NEW YORK - A federal law enforcement agency that confiscated a retired Pennsylvania man's life savings will not return it even though he is neither accused nor suspected of a crime. He was just someone who kept his cash in a box rather than a bank.
What the Drug Enforcement Administration did is legal. It's called civil asset forfeiture. But a lawsuit begs to differ. This is how the agents seized $82,373 that belonged to Terry Rolin, 79, of Pittsburgh, and why he and his daughter and now suing the feds to get the cash back.
For many years, Rolin, a retired railroad engineer, socked away his money in his basement, just like his parents did.
"Having been through the [Great] Depression, they were suspect of banks, and this was just a habit that carried through to my father," Rebecca Brown, Rolin's daughter, said in a video produced by a nonprofit legal group supporting their plight.
Last year, Rolin moved out of his family home and into an apartment. He didn't feel comfortable with that much cash lying around, so he asked his daughter, who was visiting him in August, to deposit the cash in a joint account.
"Between my grandparents and my father, they had set aside a bit over $80,000," Brown said. "We were going to utilize the money to have my dad receive some oral care that he is in dire need of and also do some truck repairs."
Brown said she didn't have time to go to a bank in Pittsburgh before catching a Monday morning flight to Boston (she lives in Lowell, Massachusetts). She said she checked online to confirm that she could carry that much cash onto a domestic commercial flight.
Yes, it is legal but could raise eyebrows. And it did.
The Institute for Justice, which filed a lawsuit against the DEA and the TSA on Rolin and Brown's behalf, said that what happened next is unfair and unconstitutional.
TSA officers at Pittsburgh International Airport pulled her aside so that a state trooper could question her about the cash, according to the Institute for Justice.
"The trooper came and asked me a bunch of questions: 'What are you doing with the money? Where are you taking it? Where did it come from?'" she said.
The police eventually let her proceed to the gate with her carry-on bag full of cash.
But later the same state trooper and a DEA agent stopped her before she could board her flight. The agent questioned Brown and then asked to speak to her father on the phone.
"He has me dial my father, who was awakened and quite confused and upset," Brown said. "And he answered the questions the DEA agent gave him."
Yet after the call, the agent wasn't satisfied.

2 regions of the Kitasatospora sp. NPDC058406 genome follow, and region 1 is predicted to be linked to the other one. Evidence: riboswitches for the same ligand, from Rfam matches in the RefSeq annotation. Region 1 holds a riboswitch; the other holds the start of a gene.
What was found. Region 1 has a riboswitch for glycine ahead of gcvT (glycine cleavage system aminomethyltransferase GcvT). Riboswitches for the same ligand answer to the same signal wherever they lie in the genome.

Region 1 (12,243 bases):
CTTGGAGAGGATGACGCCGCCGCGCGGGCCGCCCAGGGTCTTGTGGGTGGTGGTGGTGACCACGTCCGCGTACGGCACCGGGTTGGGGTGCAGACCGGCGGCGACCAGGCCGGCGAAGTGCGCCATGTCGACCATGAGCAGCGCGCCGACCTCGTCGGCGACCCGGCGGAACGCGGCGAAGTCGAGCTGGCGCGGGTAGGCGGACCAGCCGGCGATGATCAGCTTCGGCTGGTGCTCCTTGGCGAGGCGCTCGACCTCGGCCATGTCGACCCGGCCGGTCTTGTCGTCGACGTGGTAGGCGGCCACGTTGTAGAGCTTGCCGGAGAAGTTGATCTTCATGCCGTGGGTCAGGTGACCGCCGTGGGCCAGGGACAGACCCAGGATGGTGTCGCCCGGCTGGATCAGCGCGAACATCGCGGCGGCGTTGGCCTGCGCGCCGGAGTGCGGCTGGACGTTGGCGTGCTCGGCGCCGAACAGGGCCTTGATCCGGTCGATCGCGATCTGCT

"He turned around and said, 'Your answers don't match—I'm seizing the cash,'" Brown said. "I was the last person on the plane, with everyone staring at me."
That was Aug. 26, 2019.
In mid-October, the DEA informed Brown and Rolin that the agency would be permanently seizing the cash under its asset forfeiture program.
"My father and his father before him worked very hard for this money," Brown said. "And the fact that someone can put their hand into my pocket and just take it, without cause, was insulting [to me], as an American."
This is how the DEA describes the program on its own website: "Asset forfeiture is a tool in our country's battle against drug abuse, helping to shut down 'pill mills' and stop rogue doctors and pharmacists, as well as dealers…. Forfeiture, particularly civil forfeiture…, is very effective against drug crimes committed for profit."
However, neither Rolin nor Brown are suspected of being drug dealers. In civil forfeiture, the DEA makes a claim against the money itself, not its purported owners. A criminal case and conviction aren't required.
"No one has been charged with a crime," Brown said. "And they still have our money."
The Institute for Justice filed the lawsuit against the DEA and TSA on Jan. 15. It isn't just about getting back Rolin and Brown's $82,373. IJ lawyers are seeking class-action status for the lawsuit to apply to other travelers who have gone through the same thing.
Dan Alban, an IJ senior attorney, said in a statement that boarding a plane doesn't mean you give up your constitutional rights.
"Flying with any amount of cash is completely legal, but once again we see government agents treating American citizens like criminals," Alban said. "It is time for TSA and federal law enforcement to stop seizing cash from travelers simply because the government considers certain amounts of cash 'suspicious.'"
IJ argues that the government shouldn't be able to confiscate someone's money without probable cause and later keep it without a related criminal conviction. It also says the TSA, which is responsible for airline security, "exceeds its legal authority by seizing cash, which poses no threat to air travel."
In separate but almost identically worded emails to FOX 5 NY, spokespersons for the DEA and the TSA said their respective agencies do not comment on "ongoing" (DEA) and "pending" (TSA) litigation as "a matter of policy."
"I'm shocked that the government is able to do this and I would be surprised if any other American knows that when you walk into a domestic airport that whatever you have in your possession can be taken without cause," Brown said. "I'm fighting so that other Americans don't have to go through what my father and I have gone through."